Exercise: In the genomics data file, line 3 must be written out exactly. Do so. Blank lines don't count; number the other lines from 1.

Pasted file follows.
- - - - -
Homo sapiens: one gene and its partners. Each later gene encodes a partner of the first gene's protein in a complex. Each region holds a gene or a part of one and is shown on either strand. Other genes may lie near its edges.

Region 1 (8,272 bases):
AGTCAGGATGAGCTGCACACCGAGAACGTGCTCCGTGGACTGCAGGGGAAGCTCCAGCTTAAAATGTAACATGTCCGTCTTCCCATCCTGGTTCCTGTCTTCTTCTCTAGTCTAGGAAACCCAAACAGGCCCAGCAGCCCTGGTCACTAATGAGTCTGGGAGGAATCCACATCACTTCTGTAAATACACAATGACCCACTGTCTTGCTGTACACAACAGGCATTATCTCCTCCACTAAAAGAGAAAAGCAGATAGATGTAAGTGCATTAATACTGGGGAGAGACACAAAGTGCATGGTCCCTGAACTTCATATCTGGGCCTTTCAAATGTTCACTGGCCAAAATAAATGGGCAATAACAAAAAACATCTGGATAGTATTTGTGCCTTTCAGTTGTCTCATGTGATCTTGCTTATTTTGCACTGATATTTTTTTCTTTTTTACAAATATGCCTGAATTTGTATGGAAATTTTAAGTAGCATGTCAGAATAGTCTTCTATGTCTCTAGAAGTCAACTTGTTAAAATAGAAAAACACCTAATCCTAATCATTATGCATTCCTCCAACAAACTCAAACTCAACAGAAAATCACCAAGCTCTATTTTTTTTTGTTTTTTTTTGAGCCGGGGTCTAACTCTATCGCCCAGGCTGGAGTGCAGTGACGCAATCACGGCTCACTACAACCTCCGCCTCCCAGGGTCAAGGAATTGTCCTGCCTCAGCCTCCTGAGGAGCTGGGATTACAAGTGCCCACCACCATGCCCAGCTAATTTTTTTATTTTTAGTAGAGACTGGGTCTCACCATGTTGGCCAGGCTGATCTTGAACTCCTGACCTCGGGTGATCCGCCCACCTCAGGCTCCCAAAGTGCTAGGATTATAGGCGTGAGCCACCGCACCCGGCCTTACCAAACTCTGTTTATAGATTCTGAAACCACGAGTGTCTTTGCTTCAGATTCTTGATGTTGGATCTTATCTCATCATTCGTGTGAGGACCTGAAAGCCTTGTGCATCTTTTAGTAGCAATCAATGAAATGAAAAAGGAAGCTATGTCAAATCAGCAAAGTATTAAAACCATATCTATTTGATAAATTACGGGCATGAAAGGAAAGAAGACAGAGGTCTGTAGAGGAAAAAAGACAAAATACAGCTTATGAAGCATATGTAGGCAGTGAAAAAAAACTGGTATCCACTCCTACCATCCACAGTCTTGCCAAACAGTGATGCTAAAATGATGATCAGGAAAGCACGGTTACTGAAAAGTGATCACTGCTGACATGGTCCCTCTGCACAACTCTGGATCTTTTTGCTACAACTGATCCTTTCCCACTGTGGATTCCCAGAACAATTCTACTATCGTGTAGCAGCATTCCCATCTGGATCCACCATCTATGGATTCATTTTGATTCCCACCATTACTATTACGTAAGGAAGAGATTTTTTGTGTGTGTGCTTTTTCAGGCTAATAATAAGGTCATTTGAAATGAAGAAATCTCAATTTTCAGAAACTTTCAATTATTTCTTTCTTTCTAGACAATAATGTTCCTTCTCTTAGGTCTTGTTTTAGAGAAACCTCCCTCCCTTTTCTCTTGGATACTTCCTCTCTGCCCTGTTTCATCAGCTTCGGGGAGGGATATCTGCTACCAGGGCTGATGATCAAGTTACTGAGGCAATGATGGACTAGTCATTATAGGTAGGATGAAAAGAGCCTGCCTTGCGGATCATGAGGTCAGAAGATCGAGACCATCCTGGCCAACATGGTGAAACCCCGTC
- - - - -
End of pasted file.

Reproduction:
AGTCAGGATGAGCTGCACACCGAGAACGTGCTCCGTGGACTGCAGGGGAAGCTCCAGCTTAAAATGTAACATGTCCGTCTTCCCATCCTGGTTCCTGTCTTCTTCTCTAGTCTAGGAAACCCAAACAGGCCCAGCAGCCCTGGTCACTAATGAGTCTGGGAGGAATCCACATCACTTCTGTAAATACACAATGACCCACTGTCTTGCTGTACACAACAGGCATTATCTCCTCCACTAAAAGAGAAAAGCAGATAGATGTAAGTGCATTAATACTGGGGAGAGACACAAAGTGCATGGTCCCTGAACTTCATATCTGGGCCTTTCAAATGTTCACTGGCCAAAATAAATGGGCAATAACAAAAAACATCTGGATAGTATTTGTGCCTTTCAGTTGTCTCATGTGATCTTGCTTATTTTGCACTGATATTTTTTTCTTTTTTACAAATATGCCTGAATTTGTATGGAAATTTTAAGTAGCATGTCAGAATAGTCTTCTATGTCTCTAGAAGTCAACTTGTTAAAATAGAAAAACACCTAATCCTAATCATTATGCATTCCTCCAACAAACTCAAACTCAACAGAAAATCACCAAGCTCTATTTTTTTTTGTTTTTTTTTGAGCCGGGGTCTAACTCTATCGCCCAGGCTGGAGTGCAGTGACGCAATCACGGCTCACTACAACCTCCGCCTCCCAGGGTCAAGGAATTGTCCTGCCTCAGCCTCCTGAGGAGCTGGGATTACAAGTGCCCACCACCATGCCCAGCTAATTTTTTTATTTTTAGTAGAGACTGGGTCTCACCATGTTGGCCAGGCTGATCTTGAACTCCTGACCTCGGGTGATCCGCCCACCTCAGGCTCCCAAAGTGCTAGGATTATAGGCGTGAGCCACCGCACCCGGCCTTACCAAACTCTGTTTATAGATTCTGAAACCACGAGTGTCTTTGCTTCAGATTCTTGATGTTGGATCTTATCTCATCATTCGTGTGAGGACCTGAAAGCCTTGTGCATCTTTTAGTAGCAATCAATGAAATGAAAAAGGAAGCTATGTCAAATCAGCAAAGTATTAAAACCATATCTATTTGATAAATTACGGGCATGAAAGGAAAGAAGACAGAGGTCTGTAGAGGAAAAAAGACAAAATACAGCTTATGAAGCATATGTAGGCAGTGAAAAAAAACTGGTATCCACTCCTACCATCCACAGTCTTGCCAAACAGTGATGCTAAAATGATGATCAGGAAAGCACGGTTACTGAAAAGTGATCACTGCTGACATGGTCCCTCTGCACAACTCTGGATCTTTTTGCTACAACTGATCCTTTCCCACTGTGGATTCCCAGAACAATTCTACTATCGTGTAGCAGCATTCCCATCTGGATCCACCATCTATGGATTCATTTTGATTCCCACCATTACTATTACGTAAGGAAGAGATTTTTTGTGTGTGTGCTTTTTCAGGCTAATAATAAGGTCATTTGAAATGAAGAAATCTCAATTTTCAGAAACTTTCAATTATTTCTTTCTTTCTAGACAATAATGTTCCTTCTCTTAGGTCTTGTTTTAGAGAAACCTCCCTCCCTTTTCTCTTGGATACTTCCTCTCTGCCCTGTTTCATCAGCTTCGGGGAGGGATATCTGCTACCAGGGCTGATGATCAAGTTACTGAGGCAATGATGGACTAGTCATTATAGGTAGGATGAAAAGAGCCTGCCTTGCGGATCATGAGGTCAGAAGATCGAGACCATCCTGGCCAACATGGTGAAACCCCGTC